Every single day, I see patients washing dishes. Others are doing laundry. Still others sweep the walkways, and tend the gardens, and help other patients get from place to place. The day-to-day operations of this place are solely dependent on those who live here.

Born with polio, this staffer was nicknamed “Heli” due to the fact that he would “twirl” around the Ashram on his hands when he first arrived.

Those patients who demonstrate willingness and dedication are generally those given the opportunity to become a staff member. Others simply stay on as “long-term patients,” who continue to receive treatment and live at the Ashram for years.

Born with polio, this staffer was nicknamed “Heli” due to the fact that he would “twirl” around the Ashram on his hands when he first arrived.

Born with polio, this staffer was nicknamed “Heli” due to the fact that he would “twirl” around the Ashram on his hands when he first arrived.

“I used to be lost,” recalled a long-term patient with HIV. “My mind had no hope. But this community has saved me. I was slow to help out around here, but now I’m helping. And I have a new hope in life.”

Total Restoration

Sewa Ashram is truly a place of hope. It’s an organization that restores the human body and spirit, providing a renewed sense of place and purpose – universal elements of human identity.

“I thought I was going to die,” an older community member stated. “I was sick. I couldn’t walk. I had no hope.

“But now, I’m walking again. I’m working here. And it’s all by the grace of God.”

He now helps in the gardens; he helps tend to the rabbits that reside here; and he helps cook food.

He has since had multiple surgeries to correct his legs. He’s also completed a degree in Bible training and hopes to become a pastor one day. In the meantime, he helps with laundry duties, among other things.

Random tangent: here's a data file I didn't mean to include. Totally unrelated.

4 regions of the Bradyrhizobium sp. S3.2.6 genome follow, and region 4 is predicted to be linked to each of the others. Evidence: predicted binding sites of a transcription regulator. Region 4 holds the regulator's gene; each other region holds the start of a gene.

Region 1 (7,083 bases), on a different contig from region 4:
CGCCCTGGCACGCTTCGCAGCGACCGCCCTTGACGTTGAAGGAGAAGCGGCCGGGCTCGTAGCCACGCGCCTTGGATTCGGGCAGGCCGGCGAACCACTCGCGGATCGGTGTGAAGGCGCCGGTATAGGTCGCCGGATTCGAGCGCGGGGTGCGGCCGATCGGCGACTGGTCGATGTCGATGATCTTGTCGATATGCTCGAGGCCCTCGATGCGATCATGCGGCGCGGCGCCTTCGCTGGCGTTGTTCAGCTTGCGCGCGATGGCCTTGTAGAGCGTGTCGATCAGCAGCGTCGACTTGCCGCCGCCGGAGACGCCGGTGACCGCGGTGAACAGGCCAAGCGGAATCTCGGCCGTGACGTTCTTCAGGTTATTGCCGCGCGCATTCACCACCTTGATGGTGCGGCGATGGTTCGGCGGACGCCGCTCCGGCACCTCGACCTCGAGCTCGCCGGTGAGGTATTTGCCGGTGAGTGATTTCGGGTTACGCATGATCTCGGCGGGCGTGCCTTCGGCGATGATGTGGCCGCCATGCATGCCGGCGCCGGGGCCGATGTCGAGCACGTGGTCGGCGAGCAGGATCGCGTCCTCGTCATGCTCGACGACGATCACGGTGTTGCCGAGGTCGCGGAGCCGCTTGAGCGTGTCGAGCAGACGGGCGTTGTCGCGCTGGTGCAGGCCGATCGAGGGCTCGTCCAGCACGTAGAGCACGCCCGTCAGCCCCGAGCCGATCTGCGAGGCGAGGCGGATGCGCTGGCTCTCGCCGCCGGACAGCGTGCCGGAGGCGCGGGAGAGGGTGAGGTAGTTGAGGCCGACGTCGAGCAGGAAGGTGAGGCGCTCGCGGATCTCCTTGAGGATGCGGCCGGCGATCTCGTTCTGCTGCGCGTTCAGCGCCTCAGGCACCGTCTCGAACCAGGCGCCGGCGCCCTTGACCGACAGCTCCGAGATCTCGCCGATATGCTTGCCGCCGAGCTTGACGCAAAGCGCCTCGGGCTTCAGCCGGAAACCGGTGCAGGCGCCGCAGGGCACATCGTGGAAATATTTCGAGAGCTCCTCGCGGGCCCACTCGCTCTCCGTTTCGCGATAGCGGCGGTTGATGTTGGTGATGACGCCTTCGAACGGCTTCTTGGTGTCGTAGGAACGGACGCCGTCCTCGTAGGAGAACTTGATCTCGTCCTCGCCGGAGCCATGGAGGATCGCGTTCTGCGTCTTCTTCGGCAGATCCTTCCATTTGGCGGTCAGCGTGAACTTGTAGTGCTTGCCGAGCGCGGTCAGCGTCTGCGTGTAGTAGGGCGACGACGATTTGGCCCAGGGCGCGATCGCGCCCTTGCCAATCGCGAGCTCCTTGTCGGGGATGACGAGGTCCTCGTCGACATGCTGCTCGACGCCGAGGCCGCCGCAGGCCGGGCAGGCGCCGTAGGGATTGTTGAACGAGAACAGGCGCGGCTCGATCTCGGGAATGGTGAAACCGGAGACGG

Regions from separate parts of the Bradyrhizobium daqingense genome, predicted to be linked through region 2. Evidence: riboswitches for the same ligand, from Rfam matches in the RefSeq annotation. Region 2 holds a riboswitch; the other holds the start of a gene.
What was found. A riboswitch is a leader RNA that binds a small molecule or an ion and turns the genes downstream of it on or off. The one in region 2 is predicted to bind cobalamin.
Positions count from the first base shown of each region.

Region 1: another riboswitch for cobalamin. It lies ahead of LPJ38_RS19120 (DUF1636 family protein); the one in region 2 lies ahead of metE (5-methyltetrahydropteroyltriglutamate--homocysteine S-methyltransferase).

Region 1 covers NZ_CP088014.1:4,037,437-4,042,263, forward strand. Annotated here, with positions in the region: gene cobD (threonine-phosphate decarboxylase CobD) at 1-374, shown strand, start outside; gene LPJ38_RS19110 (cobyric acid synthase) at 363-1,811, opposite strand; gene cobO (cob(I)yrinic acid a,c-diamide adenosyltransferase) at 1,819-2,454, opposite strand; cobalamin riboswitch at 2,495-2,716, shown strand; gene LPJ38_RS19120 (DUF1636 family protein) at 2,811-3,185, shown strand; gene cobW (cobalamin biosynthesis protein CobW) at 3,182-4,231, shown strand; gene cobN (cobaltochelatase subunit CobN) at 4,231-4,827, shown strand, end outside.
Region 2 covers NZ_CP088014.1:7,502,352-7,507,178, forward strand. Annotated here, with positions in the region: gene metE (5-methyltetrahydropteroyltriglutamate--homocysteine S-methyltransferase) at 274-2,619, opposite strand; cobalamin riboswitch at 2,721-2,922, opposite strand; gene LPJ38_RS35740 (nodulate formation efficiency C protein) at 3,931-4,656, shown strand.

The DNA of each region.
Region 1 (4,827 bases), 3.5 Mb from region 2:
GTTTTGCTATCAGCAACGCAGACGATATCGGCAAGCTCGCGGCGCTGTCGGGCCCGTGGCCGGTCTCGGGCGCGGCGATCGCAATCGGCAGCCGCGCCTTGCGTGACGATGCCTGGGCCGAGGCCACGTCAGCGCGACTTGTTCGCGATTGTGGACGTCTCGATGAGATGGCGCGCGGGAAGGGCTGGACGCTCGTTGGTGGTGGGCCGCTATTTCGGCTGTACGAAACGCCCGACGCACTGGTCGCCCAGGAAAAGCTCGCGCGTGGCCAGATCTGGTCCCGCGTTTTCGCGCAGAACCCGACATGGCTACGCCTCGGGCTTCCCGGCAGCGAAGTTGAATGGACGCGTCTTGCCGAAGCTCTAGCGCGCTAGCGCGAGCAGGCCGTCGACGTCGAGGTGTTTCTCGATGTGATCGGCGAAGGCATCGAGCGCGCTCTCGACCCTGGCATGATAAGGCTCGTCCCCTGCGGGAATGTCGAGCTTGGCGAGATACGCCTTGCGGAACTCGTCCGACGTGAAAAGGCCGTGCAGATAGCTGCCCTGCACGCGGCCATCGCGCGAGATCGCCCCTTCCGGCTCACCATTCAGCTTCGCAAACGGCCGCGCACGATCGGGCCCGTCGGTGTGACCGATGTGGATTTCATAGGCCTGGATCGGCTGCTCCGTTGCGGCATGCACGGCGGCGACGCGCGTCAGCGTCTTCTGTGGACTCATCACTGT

Every one of these patients and staff members understands the vital importance of purpose, not only in the social and mental context, but in the spiritual as well. And here at the Ashram, that multi-faceted purpose is just as important as the medical treatment provided.

Passing the Torch

He has since had multiple surgeries to correct his legs. He’s also completed a degree in Bible training and hopes to become a pastor one day. In the meantime, he helps with laundry duties, among other things.

He has since had multiple surgeries to correct his legs. He’s also completed a degree in Bible training and hopes to become a pastor one day. In the meantime, he helps with laundry duties, among other things.

While the rest of the world may have discarded these human beings, allowing them to vanish into the fringes of the forgotten, Sewa Ashram is walking straight into those fringes and finding the lost.

The staff members here were once forgotten too, and somebody found them. Somebody provided love, compassion and dignity to them, and they’re now doing the same for others. The old cycle of destitution has been transformed into a new cycle of restoration.

I look around me and see people who were once mere shells of their current selves. I see them helping others through the same difficulties of life that they once experienced. I watch them giving the same compassion and dignity to others that they were once given.

“I have a new hope in life,” the HIV patient concluded. “And we all need to do the same for others.”

This new cycle of restoration inspires me. The passion I see all around me is contagious. And the willingness to spread this sense of hope pushes me to do the same, in big ways and small.

My own efforts may be seem insignificant and easy to overlook, but each one adds up. And along the way, lives are changed, even if I’m not around to see the end result…at least not in this lifetime.

About Stephen Crane

Stephen Crane is a year-long fellow with World Next Door. He has a bachelor's degree in theology from Calvin College and a master's degree in journalism from Indiana University. He has a passion for overlooked places and people and would snowboard at all times if it were possible!